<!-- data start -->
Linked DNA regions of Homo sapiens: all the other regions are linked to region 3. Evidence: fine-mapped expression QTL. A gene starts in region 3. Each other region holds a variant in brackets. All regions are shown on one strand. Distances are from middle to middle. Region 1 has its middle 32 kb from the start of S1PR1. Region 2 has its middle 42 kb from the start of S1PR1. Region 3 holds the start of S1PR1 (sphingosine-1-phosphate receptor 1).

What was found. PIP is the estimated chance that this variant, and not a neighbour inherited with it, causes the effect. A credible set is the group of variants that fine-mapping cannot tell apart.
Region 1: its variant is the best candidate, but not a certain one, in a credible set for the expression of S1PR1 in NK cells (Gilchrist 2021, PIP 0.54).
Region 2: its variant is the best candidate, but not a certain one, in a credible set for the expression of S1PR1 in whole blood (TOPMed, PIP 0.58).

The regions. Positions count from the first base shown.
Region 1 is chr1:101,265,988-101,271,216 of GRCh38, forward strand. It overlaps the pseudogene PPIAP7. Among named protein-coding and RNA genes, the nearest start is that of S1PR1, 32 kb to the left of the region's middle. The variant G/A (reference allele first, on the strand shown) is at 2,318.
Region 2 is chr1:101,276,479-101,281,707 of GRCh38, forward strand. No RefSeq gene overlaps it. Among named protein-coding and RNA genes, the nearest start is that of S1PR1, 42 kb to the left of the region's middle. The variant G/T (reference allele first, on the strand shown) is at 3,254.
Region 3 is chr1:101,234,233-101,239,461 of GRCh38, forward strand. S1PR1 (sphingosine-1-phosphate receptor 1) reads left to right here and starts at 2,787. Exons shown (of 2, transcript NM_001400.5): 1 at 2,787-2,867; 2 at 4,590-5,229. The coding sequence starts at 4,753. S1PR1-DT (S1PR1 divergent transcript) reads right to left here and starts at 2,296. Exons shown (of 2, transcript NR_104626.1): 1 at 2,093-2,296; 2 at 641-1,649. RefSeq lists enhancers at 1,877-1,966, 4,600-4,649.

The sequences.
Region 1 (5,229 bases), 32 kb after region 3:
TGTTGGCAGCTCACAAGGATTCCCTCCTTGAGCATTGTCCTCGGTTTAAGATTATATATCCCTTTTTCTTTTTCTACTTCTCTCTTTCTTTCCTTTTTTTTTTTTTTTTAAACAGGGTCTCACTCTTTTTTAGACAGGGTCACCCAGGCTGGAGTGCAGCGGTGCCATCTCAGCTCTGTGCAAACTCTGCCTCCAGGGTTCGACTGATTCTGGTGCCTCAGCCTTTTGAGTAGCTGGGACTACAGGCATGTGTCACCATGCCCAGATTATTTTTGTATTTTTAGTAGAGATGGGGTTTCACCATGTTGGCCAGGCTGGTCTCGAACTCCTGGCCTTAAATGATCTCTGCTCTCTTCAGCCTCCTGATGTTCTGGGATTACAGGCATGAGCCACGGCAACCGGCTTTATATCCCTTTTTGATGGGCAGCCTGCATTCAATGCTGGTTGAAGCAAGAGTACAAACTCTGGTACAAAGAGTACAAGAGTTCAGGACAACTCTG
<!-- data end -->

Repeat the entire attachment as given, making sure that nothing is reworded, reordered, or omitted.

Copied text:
Linked DNA regions of Homo sapiens: all the other regions are linked to region 3. Evidence: fine-mapped expression QTL. A gene starts in region 3. Each other region holds a variant in brackets. All regions are shown on one strand. Distances are from middle to middle. Region 1 has its middle 32 kb from the start of S1PR1. Region 2 has its middle 42 kb from the start of S1PR1. Region 3 holds the start of S1PR1 (sphingosine-1-phosphate receptor 1).

What was found. PIP is the estimated chance that this variant, and not a neighbour inherited with it, causes the effect. A credible set is the group of variants that fine-mapping cannot tell apart.
Region 1: its variant is the best candidate, but not a certain one, in a credible set for the expression of S1PR1 in NK cells (Gilchrist 2021, PIP 0.54).
Region 2: its variant is the best candidate, but not a certain one, in a credible set for the expression of S1PR1 in whole blood (TOPMed, PIP 0.58).

The regions. Positions count from the first base shown.
Region 1 is chr1:101,265,988-101,271,216 of GRCh38, forward strand. It overlaps the pseudogene PPIAP7. Among named protein-coding and RNA genes, the nearest start is that of S1PR1, 32 kb to the left of the region's middle. The variant G/A (reference allele first, on the strand shown) is at 2,318.
Region 2 is chr1:101,276,479-101,281,707 of GRCh38, forward strand. No RefSeq gene overlaps it. Among named protein-coding and RNA genes, the nearest start is that of S1PR1, 42 kb to the left of the region's middle. The variant G/T (reference allele first, on the strand shown) is at 3,254.
Region 3 is chr1:101,234,233-101,239,461 of GRCh38, forward strand. S1PR1 (sphingosine-1-phosphate receptor 1) reads left to right here and starts at 2,787. Exons shown (of 2, transcript NM_001400.5): 1 at 2,787-2,867; 2 at 4,590-5,229. The coding sequence starts at 4,753. S1PR1-DT (S1PR1 divergent transcript) reads right to left here and starts at 2,296. Exons shown (of 2, transcript NR_104626.1): 1 at 2,093-2,296; 2 at 641-1,649. RefSeq lists enhancers at 1,877-1,966, 4,600-4,649.

The sequences.
Region 1 (5,229 bases), 32 kb after region 3:
TGTTGGCAGCTCACAAGGATTCCCTCCTTGAGCATTGTCCTCGGTTTAAGATTATATATCCCTTTTTCTTTTTCTACTTCTCTCTTTCTTTCCTTTTTTTTTTTTTTTTAAACAGGGTCTCACTCTTTTTTAGACAGGGTCACCCAGGCTGGAGTGCAGCGGTGCCATCTCAGCTCTGTGCAAACTCTGCCTCCAGGGTTCGACTGATTCTGGTGCCTCAGCCTTTTGAGTAGCTGGGACTACAGGCATGTGTCACCATGCCCAGATTATTTTTGTATTTTTAGTAGAGATGGGGTTTCACCATGTTGGCCAGGCTGGTCTCGAACTCCTGGCCTTAAATGATCTCTGCTCTCTTCAGCCTCCTGATGTTCTGGGATTACAGGCATGAGCCACGGCAACCGGCTTTATATCCCTTTTTGATGGGCAGCCTGCATTCAATGCTGGTTGAAGCAAGAGTACAAACTCTGGTACAAAGAGTACAAGAGTTCAGGACAACTCTG